My friends and I are currently on our annual trip to Las Vegas. Our Chicago-based collective lands somewhere between the Rat Pack and the Brat Pack, being at once old-school at heart and also very Midwestern, like slightly grown-up versions of the youths in the fabulous John Hughes movies of the 1980s. I’ve opted into these yearly trips only back as far as 2012, but I’ve savored every one. I’m a terrible gambler with a very reactionary, rubber face, but what I lack in prowess at the card table, I feel I more than make up when it comes to walking around, taking pictures, talking to locals and documenting many facets of this rapidly changing entertainment center of a city.
Many aspects of an average day of my Vegas vacations are usually filled with so many things that are over-the-top that it becomes pretty easy to forget some of the social unease to which I am prone. It’s almost as if the barrage of sensory-overloading stimuli seems to cancel itself out and let me blend in with all the freaks, geeks, cool cats, tourists, hipsters, and everyone else who has descended on this adult playground at the same time as me. Merely being in a place like Las Vegas, where so many things (drinks, snacks, amenities, etc.) can be complimentary, can leave one feeling like royalty.
The association between the color purple and royalty goes back thousands of years, as purple dye had originally been exorbitantly expensive, owing to the rarity of the source materials (mollusks! who knew?) and cost to produce it. Generation X’ers like me might more commonly associate purple with grape Kool-Aid and Prince but, for me, anyway, it has still managed to seem like a somewhat fancy color – perhaps due to my having paid attention during Sunday school. (Okay, some of the time.) Whenever on vacation, whether to Vegas or some other destination, while I’m always true to myself at my core, it is fun to try on different hats and experience things I wouldn’t have otherwise. This is another reason why it’s called a “vacation”. Why not allow myself to be pampered if I’m a paying customer, and I’m getting something for free?
This beautiful, mildly customized ’54 Chevy was parked outside my hotel, the Golden Gate Hotel & Casino, last year as our group slowly dissipated at our respective departure times at the end of another fun vacation. I felt that purple was the perfect color for this classic, as Chevrolet has traditionally been automotive royalty in the United States. Many of us wept when fellow GM brands Oldsmobile and Pontiac went away, but can you imagine a world without Chevrolet? At this writing, I cannot. One can identify it as a mid-range 210 model by its side trim. Below it sat the 150 Special, and above it was the 240 Bel Air. As a middle kid in my family, I can appreciate the mid-tier position of this model. I can also appreciate that it was from the last year before the first year of the Tri-Fives came along and blew everyone away with their combination of high style, available power, quality, and low price.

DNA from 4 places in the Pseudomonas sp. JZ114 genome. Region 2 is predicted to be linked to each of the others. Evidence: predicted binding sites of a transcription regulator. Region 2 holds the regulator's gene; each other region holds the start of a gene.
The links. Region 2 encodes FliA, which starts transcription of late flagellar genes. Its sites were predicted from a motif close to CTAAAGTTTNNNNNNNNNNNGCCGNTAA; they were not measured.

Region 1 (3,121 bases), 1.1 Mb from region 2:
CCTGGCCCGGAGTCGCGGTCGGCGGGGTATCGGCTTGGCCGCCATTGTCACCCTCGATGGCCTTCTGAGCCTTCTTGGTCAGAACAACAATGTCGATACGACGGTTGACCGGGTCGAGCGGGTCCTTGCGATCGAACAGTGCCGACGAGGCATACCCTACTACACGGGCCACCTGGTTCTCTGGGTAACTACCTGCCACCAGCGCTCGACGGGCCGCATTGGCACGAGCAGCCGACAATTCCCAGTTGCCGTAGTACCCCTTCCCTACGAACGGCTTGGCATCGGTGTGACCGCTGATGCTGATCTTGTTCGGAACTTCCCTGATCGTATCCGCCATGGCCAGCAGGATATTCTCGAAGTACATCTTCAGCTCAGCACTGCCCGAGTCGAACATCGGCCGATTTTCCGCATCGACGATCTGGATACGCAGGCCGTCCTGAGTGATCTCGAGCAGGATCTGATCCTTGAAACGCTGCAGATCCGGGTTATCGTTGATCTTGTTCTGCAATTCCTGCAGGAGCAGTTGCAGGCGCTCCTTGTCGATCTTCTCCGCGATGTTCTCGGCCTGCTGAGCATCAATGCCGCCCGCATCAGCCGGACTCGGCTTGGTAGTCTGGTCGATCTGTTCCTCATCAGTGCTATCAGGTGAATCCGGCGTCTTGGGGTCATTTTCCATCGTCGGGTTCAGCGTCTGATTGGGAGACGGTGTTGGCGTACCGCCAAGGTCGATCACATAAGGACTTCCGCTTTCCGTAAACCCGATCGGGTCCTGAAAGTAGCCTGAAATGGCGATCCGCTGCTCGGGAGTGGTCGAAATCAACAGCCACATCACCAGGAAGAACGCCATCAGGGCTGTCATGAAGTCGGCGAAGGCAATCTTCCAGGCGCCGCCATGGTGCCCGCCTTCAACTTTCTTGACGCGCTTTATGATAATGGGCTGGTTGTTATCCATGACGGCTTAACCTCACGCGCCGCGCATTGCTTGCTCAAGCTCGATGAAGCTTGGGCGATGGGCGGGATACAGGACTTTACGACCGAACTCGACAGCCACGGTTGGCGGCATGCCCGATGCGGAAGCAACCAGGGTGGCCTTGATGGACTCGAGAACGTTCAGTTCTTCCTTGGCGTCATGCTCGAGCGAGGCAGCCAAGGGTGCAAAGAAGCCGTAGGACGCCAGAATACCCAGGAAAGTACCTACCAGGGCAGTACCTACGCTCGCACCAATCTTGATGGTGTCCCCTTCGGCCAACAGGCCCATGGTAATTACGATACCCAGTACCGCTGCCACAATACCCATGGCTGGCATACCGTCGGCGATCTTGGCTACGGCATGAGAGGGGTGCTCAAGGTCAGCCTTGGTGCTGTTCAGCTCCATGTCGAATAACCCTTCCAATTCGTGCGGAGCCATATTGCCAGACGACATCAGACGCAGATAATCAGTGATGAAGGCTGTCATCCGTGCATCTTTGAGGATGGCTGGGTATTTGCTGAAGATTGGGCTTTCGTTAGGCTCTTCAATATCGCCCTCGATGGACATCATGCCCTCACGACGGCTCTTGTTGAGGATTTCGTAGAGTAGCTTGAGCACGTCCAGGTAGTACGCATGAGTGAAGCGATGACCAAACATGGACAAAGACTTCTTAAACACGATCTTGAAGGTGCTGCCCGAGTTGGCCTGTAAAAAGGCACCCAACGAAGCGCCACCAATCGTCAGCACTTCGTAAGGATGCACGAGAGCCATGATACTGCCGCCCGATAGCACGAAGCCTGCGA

This 210 two-door sedan had a starting weight of about 3,200 pounds, and was priced between $1,700 for the base model and $1,800 for the Delray. This was in line with Ford’s numbers for its mid-pack Customline, which both weighed and cost about the same. The powerplants of the Chevy and Ford even had similar horsepower ratings, with the former’s 235.5-cubic inch six yielding either 115 or 125 horsepower, and the latter’s 223 six-cylinder offering 115 hp, and its 239.4 c.i. V8 offering 130 horses. Nineteen fifty-four was one of those rare years when had Ford managed to outproduce Chevrolet, albeit by a margin of less than 2% (1.17 million vs. 1.14 million).
Back to my Vegas vacations, with so many things that seem to change from year to year, I’m always looking for chances to experience Old Vegas before places succumb to either demolition or massive renovation. Last year’s stay at the newly renovated Golden Gate was exemplary, as I feel my suite combined the best of modern and retro design, with tasteful, comfortable appointments. There had been an old hotel in the northwestern Chicago suburb of Lincolnwood, originally called the Lincolnwood Hyatt House (colloquially known as the “Purple Hotel”) that I had always been curious about before taking some pictures of its exterior in the summer of 2011. It had the most beautiful, purple-glazed bricks on its exterior, and was an upscale destination both for lodging and entertainment through the early ’80s. Perry Como, Roberta Flack, and Barry Manilow are among the celebrities who had reportedly stayed there at some point.
Sadly, the “Purple Hotel” (as it was finally branded) was demolished six year ago after having sat vacant for some years and falling into severe disrepair. Still, this hotel, originally opened in 1960, maintained a somewhat regal appearance in the end, even in spite of the plywood nailed over some of its broken windows and large weeds growing in front of its grand entrance, which I attribute both to its fantastic, space-age, “Googie” architecture as well as the marvelous, purple hue of the bricks on its facade. Vegas is known for its encouragement of shenanigans, but I have remembered the beautiful, purple finish on some of my favorite, mid-century finds of the past decade or so, including our featured Chevy, and tried to conduct myself with a bit of dignity as I enjoy myself. Like royalty.
Downtown Las Vegas, Nevada.